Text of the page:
The Impact of Presidential Migration
From the February 2001 AAHE Bulletin
Is the fact that many presidents serve less time at a single institution than the probationary periods for most of our untenured assistant professors a good thing? And by what criteria do we decide?
The striking contrast between the length of service of seasoned faculty and that of senior administrators often creates the faculty attitude that "If we wait a while, he (or she) [the administrator in question] and his (or her) new initiatives will be gone." Has there developed a nationally mobile "guild" of higher education administrators whose loyalty is to the profession of administration and not to the individual campuses where they may be temporarily employed? If that is the case, is the guild mentality of career administrators serving the best interests of higher education?
Our questions are stimulated by several coincidences. First of all, two of us (Fuller and Korschgen) investigated the issue of planning and innovation in higher education (see "Institutional Planning that Makes a Difference," AAHE Bulletin, April 2000). We entered the research with a basic assumption that frequent turnover in campus leadership positions was a normal, expected, and value-neutral event. But in the course of the research, we discovered that institutions that had been identified as "innovative" had an average presidential tenure of about 13 years, approximately double that of the current average presidential term of service.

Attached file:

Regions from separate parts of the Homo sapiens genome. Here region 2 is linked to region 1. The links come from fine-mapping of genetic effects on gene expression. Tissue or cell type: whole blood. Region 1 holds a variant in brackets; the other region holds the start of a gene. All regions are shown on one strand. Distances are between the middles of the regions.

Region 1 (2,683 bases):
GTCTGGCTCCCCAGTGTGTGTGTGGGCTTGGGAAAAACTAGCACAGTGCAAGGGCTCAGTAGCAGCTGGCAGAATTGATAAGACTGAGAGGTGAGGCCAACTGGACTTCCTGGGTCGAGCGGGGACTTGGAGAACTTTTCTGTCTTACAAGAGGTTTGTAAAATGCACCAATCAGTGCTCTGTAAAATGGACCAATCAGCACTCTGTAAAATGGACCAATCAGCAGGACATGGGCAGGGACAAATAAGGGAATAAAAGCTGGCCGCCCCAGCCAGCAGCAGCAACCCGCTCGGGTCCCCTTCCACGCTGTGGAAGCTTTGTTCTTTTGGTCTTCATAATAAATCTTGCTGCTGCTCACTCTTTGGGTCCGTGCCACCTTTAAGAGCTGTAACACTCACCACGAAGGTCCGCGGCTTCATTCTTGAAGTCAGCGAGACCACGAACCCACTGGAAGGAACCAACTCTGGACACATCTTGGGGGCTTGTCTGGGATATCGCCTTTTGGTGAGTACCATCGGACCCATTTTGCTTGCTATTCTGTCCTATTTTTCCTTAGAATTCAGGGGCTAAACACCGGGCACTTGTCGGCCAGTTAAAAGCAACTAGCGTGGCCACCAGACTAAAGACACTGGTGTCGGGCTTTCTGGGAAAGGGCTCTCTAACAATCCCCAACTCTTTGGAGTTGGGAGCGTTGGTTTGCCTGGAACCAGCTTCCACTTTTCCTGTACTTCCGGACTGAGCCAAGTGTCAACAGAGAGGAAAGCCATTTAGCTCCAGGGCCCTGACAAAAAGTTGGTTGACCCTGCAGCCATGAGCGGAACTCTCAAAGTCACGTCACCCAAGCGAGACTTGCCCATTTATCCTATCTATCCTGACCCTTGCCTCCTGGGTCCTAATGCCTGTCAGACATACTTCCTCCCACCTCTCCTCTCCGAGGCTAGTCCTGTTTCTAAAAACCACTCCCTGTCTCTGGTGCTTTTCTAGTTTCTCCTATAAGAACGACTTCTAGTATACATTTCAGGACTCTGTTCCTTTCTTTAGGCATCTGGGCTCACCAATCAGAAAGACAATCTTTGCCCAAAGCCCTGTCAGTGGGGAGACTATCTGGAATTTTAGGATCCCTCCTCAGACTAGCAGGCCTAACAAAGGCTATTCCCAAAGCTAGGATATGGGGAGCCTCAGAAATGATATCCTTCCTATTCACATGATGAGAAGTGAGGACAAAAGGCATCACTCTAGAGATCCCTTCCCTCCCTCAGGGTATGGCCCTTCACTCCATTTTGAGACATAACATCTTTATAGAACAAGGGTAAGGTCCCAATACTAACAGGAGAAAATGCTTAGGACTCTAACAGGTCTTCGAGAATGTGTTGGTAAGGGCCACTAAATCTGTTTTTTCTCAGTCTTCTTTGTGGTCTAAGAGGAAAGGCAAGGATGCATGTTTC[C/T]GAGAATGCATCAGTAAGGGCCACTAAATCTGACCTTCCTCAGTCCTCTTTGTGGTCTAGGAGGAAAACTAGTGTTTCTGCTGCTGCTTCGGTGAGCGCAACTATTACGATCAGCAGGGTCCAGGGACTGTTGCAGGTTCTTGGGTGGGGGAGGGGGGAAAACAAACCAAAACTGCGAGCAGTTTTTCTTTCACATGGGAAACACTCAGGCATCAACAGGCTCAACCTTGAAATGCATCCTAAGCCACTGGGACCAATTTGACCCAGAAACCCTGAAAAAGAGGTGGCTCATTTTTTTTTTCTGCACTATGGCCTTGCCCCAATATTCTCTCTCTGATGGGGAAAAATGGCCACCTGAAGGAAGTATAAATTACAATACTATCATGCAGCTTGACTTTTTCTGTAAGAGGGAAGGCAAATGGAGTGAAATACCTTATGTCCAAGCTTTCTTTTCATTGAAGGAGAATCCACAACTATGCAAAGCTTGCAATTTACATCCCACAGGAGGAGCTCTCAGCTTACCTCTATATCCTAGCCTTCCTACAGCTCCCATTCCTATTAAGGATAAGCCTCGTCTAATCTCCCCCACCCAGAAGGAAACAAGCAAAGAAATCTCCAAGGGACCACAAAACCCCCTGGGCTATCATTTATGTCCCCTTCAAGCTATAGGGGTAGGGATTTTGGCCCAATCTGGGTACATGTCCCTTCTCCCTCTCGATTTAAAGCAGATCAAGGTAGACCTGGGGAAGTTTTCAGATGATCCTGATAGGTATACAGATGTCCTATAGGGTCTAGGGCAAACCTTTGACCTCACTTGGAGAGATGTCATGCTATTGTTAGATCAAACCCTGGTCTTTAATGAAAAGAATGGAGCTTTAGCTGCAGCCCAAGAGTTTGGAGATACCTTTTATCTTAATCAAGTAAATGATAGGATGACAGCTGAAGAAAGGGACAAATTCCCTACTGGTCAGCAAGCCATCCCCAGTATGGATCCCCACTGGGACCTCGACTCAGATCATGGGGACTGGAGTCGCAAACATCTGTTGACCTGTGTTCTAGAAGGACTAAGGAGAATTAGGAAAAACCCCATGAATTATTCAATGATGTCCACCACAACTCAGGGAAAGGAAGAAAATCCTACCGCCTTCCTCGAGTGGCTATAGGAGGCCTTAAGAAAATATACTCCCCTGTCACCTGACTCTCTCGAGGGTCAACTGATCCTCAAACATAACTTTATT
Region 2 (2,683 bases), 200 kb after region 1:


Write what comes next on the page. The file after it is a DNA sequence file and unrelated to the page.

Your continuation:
To pursue this issue, we interviewed 20 current or former college presidents (who were not a part of our original study on planning and innovation) to gain their perspectives on presidential leadership and longevity. These presidents had tenures that ranged from four to 30 years, with the average of 13 years, and they served at public and private institutions across the country. We selected these presidents based upon an informal process by which their peers identified them as effective leaders. We also interviewed a number of other higher education observers and scholars, including our third author, John Gardner. Gardner immediately challenged us with his assumption that on balance, relatively short tenures were not beneficial for American colleges and universities. We invited Gardner to join us in exploring this fundamental question from a variety of additional new perspectives.
Why Is Longevity Important?
While there has been a slight increase in the average tenure for these institutions, the fact still remains that there are many short-term presidencies in higher education. We wonder about the effects of these presidencies upon institutional quality, faculty and staff morale, and upon the overall health and vitality of the institution. In short, does presidential longevity matter, and if so, why?
In our discussions with higher education experts and university presidents we heard a number of arguments for the importance of long-term presidents.
Here is what we heard:
Long-term presidents are best equipped to help change a campus culture.
Statements that supported this assertion included:
Long-term presidents are generally more adept at handling institutional difficulties and making better decisions.
Long-term presidents have time to build an effective leadership team and to develop strong relationships with alumni, legislators, donors, and community leaders.
Long-term presidents recognize that being effective means evolving and changing with the job.